More than 100 years after the foundation of the Rugby Football Union, another pioneering group of individuals sparked a revolution that would permanently change the face of rugby union in Britain…
On 4th February 1984, a group of women met at University College London to discuss the formation of a 'Women's Rugby Union Association'. They represented 12 clubs and universities who had been actively developing women's rugby in England since the late 1970s. At the conclusion of their meeting, the Women's Rugby Football Union (WRFU) was born.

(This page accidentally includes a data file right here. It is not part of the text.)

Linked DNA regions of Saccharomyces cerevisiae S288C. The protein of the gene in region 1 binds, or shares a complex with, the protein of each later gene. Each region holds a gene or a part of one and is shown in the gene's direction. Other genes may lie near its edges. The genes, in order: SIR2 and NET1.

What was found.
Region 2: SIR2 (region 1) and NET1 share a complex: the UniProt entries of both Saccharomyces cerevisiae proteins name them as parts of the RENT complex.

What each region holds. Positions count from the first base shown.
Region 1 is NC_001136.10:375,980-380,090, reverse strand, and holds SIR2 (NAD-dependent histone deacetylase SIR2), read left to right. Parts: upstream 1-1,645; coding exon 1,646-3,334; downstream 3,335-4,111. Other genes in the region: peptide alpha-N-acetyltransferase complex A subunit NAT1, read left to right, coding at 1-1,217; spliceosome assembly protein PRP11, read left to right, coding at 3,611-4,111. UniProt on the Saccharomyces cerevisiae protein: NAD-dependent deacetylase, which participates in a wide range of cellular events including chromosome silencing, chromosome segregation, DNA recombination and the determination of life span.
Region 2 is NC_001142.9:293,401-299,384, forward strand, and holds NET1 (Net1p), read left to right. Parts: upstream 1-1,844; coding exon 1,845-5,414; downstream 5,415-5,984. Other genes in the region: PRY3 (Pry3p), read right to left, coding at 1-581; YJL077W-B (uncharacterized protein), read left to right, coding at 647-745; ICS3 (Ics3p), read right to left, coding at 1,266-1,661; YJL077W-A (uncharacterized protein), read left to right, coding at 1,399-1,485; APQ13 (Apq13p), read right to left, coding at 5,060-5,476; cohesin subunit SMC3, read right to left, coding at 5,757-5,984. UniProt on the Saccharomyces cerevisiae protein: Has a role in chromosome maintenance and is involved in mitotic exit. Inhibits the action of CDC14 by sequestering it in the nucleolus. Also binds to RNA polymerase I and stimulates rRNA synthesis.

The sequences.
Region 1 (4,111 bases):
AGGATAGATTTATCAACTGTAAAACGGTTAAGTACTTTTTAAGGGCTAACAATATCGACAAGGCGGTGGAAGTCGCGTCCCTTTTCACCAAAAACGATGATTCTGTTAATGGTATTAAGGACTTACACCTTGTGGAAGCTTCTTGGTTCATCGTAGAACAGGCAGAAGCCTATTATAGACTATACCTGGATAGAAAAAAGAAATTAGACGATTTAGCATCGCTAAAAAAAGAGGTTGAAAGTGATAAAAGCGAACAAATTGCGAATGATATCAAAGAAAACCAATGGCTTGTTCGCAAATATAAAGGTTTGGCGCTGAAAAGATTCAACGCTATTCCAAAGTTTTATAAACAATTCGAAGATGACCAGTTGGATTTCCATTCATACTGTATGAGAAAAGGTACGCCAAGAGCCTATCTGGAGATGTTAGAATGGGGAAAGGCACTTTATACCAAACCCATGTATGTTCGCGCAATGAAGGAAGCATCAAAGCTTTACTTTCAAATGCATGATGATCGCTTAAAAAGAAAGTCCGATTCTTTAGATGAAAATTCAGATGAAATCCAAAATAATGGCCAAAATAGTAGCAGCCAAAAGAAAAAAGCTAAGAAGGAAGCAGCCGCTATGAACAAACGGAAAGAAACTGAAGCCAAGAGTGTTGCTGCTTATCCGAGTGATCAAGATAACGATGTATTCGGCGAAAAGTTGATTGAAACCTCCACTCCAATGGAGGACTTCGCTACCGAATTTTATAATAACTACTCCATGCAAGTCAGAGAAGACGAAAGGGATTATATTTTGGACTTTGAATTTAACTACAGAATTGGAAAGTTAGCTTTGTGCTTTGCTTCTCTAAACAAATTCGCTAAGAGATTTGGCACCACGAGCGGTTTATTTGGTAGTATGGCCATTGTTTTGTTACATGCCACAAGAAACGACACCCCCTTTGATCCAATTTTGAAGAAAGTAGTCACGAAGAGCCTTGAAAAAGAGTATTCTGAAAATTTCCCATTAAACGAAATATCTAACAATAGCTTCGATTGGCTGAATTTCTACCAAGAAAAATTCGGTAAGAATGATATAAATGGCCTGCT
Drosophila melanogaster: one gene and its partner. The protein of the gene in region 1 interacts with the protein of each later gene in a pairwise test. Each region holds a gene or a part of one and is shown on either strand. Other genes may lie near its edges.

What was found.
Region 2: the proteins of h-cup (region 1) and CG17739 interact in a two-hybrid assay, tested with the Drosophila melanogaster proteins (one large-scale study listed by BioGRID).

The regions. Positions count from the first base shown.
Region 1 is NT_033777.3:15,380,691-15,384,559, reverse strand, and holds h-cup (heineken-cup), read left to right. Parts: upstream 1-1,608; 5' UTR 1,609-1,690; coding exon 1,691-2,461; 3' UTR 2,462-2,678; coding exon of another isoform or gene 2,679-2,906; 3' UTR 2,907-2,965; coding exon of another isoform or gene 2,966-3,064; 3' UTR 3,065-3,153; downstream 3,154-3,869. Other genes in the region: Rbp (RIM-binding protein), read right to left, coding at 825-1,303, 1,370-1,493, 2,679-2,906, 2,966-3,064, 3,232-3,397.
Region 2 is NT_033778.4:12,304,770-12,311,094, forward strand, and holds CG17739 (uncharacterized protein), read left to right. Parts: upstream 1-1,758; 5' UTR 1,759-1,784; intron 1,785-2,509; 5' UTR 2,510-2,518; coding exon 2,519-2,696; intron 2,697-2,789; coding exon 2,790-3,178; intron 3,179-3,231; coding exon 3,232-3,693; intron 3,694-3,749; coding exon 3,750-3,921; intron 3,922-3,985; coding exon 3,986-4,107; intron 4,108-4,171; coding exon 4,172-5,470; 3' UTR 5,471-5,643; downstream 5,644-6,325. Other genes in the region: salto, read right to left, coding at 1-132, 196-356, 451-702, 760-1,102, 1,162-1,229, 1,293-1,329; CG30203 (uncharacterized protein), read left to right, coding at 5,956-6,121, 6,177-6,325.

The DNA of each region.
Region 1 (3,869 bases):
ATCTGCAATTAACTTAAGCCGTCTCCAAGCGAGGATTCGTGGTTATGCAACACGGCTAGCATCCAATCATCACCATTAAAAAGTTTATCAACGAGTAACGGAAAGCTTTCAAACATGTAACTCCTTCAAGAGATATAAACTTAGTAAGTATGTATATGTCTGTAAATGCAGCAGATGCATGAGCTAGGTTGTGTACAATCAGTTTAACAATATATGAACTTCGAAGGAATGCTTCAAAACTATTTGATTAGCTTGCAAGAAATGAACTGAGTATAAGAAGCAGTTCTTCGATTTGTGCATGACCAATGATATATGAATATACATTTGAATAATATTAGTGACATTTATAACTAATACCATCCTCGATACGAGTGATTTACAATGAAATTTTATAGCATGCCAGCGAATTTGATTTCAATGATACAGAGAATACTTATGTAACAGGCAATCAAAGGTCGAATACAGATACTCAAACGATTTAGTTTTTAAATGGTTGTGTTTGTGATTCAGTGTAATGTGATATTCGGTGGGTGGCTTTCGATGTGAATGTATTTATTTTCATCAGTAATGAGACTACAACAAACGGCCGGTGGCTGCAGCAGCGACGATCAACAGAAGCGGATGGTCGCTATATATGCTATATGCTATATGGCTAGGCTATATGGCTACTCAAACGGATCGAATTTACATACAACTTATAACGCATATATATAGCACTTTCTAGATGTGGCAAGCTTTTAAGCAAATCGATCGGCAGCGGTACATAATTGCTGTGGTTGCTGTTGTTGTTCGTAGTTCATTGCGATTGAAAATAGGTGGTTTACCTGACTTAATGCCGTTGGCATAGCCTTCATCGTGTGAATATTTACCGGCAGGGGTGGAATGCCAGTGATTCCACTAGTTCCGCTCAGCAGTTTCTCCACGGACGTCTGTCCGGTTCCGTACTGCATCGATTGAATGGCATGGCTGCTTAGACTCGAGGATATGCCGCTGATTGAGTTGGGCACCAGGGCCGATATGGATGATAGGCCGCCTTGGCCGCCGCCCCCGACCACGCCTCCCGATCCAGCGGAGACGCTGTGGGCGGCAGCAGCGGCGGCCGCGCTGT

A second meeting was held on 4th May before which Acting Secretary, Sheila Welsh, had visited the RFU Secretary, Bob Weighill, to discuss their proposal. Weighill informed Welsh that the RFU had no objections and a respectful, mutually supportive relationship was initiated.
The WRFU didn't just represent English rugby but also Welsh and Irish. So it was that in 1986, international rugby took root for the first time on British soil with a match at Richmond between Great Britain and France. The following year the Red Roses were ready to bloom, taking on and defeating Wales at Pontypool Park.